DW Legacy Design®
History of DW Legacy Design®
As the firm grew, it became necessary to define the comprehensive Legacy Design approach and to make it more tangible and teachable. In a board retreat in the 1990s, the partners came together over questions of how they could structure the concept. “Comprehensive” certainly meant considering the widest possible context but it also meant getting under the surface of a project. The partners wanted to give designers the tools that would allow them to “go deep.” By this, they meant that while a project's “surface” conditions would identify the critical question of any given project, “going deep” would define the core of that question and lead to investigations into deeper meaning, which could yield synthesis of all aspects and more profound results from the planning and design effort.
In formalizing this idea, the board grappled with the emerging idea of sustainability, which was focused narrowly on the environment. What their approach brought to the equation was a broader consciousness of who we are, a broader accountability than what we used to see. Board members agreed that this formal version of the comprehensive approach would encompass the traditional elements of landscape architecture (art and environment), but also include community and economics – significant aspects of the profession of landscape architecture that often are not acknowledged.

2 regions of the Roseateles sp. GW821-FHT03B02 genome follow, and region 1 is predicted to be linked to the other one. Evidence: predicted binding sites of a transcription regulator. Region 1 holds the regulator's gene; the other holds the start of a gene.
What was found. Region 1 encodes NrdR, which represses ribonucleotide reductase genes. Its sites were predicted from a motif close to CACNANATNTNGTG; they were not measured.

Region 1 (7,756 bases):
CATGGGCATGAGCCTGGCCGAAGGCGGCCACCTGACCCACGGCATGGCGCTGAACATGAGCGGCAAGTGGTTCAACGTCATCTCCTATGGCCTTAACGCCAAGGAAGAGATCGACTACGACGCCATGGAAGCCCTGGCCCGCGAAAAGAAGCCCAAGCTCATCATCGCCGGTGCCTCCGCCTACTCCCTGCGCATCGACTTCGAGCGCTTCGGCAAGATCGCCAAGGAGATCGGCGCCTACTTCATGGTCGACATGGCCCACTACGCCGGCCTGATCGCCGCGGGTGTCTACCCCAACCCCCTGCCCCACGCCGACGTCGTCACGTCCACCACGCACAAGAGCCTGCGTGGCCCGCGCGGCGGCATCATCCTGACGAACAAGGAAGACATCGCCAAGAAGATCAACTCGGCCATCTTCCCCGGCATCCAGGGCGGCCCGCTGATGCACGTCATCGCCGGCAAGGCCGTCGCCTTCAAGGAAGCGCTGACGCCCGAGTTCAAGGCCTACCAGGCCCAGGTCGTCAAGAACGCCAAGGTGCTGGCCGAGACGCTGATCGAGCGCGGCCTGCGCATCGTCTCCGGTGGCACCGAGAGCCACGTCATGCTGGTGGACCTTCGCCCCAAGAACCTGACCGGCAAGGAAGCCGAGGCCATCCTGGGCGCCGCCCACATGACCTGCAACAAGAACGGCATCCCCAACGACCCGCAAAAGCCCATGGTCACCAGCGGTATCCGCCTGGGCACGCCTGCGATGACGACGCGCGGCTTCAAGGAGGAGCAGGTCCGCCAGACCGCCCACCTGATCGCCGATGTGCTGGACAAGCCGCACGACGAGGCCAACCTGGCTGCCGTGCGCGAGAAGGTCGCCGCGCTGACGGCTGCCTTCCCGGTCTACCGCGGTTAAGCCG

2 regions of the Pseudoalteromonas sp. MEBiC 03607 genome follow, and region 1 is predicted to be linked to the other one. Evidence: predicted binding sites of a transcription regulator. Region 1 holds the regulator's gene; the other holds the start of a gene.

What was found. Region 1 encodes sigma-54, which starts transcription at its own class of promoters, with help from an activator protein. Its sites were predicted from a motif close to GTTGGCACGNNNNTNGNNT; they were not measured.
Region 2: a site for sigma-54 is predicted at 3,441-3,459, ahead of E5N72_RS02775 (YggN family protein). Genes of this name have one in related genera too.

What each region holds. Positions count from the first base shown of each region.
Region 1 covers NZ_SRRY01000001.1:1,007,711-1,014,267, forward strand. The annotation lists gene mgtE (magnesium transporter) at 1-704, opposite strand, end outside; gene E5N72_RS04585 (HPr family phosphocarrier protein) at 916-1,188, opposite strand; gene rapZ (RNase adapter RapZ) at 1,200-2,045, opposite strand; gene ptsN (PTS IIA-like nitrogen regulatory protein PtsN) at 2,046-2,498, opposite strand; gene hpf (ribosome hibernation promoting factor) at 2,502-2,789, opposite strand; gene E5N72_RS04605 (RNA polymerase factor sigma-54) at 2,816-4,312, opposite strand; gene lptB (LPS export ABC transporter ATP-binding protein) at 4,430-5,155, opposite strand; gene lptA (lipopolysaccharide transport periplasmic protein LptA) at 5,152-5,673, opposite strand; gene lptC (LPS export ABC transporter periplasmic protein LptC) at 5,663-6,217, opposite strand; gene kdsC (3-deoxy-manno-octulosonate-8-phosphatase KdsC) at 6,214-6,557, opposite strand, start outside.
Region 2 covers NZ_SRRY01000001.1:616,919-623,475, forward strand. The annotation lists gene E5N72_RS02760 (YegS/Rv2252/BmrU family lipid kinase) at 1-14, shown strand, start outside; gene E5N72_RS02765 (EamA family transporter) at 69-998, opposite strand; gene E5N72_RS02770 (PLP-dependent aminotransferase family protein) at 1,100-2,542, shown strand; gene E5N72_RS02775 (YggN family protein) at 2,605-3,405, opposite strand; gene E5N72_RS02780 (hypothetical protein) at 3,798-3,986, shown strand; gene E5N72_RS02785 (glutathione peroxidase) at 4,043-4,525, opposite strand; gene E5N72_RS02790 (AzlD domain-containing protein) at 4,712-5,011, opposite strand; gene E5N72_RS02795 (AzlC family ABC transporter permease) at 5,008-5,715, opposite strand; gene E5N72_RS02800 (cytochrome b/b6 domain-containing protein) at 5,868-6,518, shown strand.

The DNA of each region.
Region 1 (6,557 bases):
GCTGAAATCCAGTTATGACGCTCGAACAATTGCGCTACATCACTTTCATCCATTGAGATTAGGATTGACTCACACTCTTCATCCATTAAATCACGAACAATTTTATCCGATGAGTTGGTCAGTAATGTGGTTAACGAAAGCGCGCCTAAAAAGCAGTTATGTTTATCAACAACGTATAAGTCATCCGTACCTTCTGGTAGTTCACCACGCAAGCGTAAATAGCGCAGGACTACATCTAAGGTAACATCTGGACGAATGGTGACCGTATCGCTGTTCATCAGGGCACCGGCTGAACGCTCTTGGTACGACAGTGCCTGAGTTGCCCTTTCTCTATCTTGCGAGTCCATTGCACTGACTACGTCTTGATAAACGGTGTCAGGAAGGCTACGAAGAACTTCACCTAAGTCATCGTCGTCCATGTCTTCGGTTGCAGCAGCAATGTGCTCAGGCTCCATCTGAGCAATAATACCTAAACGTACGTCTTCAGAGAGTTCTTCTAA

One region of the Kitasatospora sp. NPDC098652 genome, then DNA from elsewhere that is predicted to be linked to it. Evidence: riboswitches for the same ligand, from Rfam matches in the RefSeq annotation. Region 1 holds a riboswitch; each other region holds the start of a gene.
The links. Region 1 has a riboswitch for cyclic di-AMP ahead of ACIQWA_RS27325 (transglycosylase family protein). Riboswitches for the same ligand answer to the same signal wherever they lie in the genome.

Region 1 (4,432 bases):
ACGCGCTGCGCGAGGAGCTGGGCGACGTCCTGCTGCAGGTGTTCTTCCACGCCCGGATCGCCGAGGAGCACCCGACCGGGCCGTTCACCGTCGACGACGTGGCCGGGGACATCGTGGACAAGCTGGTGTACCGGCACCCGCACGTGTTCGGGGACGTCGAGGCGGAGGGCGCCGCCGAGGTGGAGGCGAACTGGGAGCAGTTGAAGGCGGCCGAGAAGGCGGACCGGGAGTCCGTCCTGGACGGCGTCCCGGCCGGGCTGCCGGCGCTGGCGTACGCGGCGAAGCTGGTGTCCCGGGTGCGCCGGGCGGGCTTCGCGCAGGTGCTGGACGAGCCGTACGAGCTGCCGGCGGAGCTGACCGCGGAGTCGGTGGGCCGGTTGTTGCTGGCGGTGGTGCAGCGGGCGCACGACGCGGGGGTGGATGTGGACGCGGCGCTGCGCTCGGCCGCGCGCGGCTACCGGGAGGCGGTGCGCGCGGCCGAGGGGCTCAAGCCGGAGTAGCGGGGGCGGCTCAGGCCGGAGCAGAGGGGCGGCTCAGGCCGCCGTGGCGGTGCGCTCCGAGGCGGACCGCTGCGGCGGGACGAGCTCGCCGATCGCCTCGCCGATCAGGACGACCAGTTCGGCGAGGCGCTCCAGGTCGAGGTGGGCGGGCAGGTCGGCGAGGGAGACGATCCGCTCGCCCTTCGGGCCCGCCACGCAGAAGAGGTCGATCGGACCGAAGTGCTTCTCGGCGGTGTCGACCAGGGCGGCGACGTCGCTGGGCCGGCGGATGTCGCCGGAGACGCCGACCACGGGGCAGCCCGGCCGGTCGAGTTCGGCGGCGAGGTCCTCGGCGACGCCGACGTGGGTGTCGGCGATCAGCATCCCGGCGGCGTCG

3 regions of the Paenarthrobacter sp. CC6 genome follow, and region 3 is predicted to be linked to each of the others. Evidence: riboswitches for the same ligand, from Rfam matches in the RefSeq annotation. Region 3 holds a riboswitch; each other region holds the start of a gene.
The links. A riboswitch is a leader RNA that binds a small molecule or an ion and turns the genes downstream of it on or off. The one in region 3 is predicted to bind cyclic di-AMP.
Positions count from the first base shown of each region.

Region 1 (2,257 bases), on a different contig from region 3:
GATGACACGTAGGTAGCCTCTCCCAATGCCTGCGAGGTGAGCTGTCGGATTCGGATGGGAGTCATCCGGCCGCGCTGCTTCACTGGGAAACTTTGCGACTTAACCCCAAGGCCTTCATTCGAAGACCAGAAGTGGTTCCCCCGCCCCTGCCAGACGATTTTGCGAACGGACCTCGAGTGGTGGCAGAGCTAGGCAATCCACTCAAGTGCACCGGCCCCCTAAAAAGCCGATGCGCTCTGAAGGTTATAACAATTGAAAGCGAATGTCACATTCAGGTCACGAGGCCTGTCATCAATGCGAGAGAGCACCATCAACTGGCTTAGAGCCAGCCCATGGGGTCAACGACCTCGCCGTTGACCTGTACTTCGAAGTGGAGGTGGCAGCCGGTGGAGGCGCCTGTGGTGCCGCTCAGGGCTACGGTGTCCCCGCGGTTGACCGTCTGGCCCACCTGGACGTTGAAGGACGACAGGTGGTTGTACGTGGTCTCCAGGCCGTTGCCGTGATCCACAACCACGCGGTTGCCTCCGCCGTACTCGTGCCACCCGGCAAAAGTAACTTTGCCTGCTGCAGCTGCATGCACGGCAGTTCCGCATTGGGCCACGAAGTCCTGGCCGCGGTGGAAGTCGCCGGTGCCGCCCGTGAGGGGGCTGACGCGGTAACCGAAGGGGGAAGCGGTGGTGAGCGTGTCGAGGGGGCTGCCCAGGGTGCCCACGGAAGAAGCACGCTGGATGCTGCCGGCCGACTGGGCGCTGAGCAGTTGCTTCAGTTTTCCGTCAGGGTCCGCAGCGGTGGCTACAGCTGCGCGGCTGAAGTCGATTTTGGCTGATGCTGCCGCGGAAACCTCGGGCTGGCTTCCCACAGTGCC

These four elements bear similarity to those of triple bottom-line accounting, which began to emerge at about the same time (see Cannibals with Forks by John Elkington). But it broadens the idea by insisting that beauty is essential to human meaning. To represent this element, the word “art” was chosen as a more tangible term than “aesthetics,” which can be understood as perceptual study or philosophical exploration.
To get at the essence of the idea, board members distilled it down to a single paragraph, using simple, accessible language:
We believe that when environment, art, community and economics are combined in harmony with the dictates of the land and needs of society, magical places result, places that lift the spirit, sustainable places of beauty, significance and quality. We are dedicated to designing extraordinary landscapes that leave a legacy for future generations, creating such places for our clients, for society and for the well-being of our planet.
The name of the approach was drawn from this description, using the word “legacy” to acknowledge the temporal character of design, the idea that such work should endure and sustain itself over a long period of time. The idea is symbolized by four overlapping circles, one for each element. The center of these rings, where the four are in balance, is the ideal profile for a project. If the work begins with a heavy emphasis on one element, the process seeks to move it as close to the center as possible.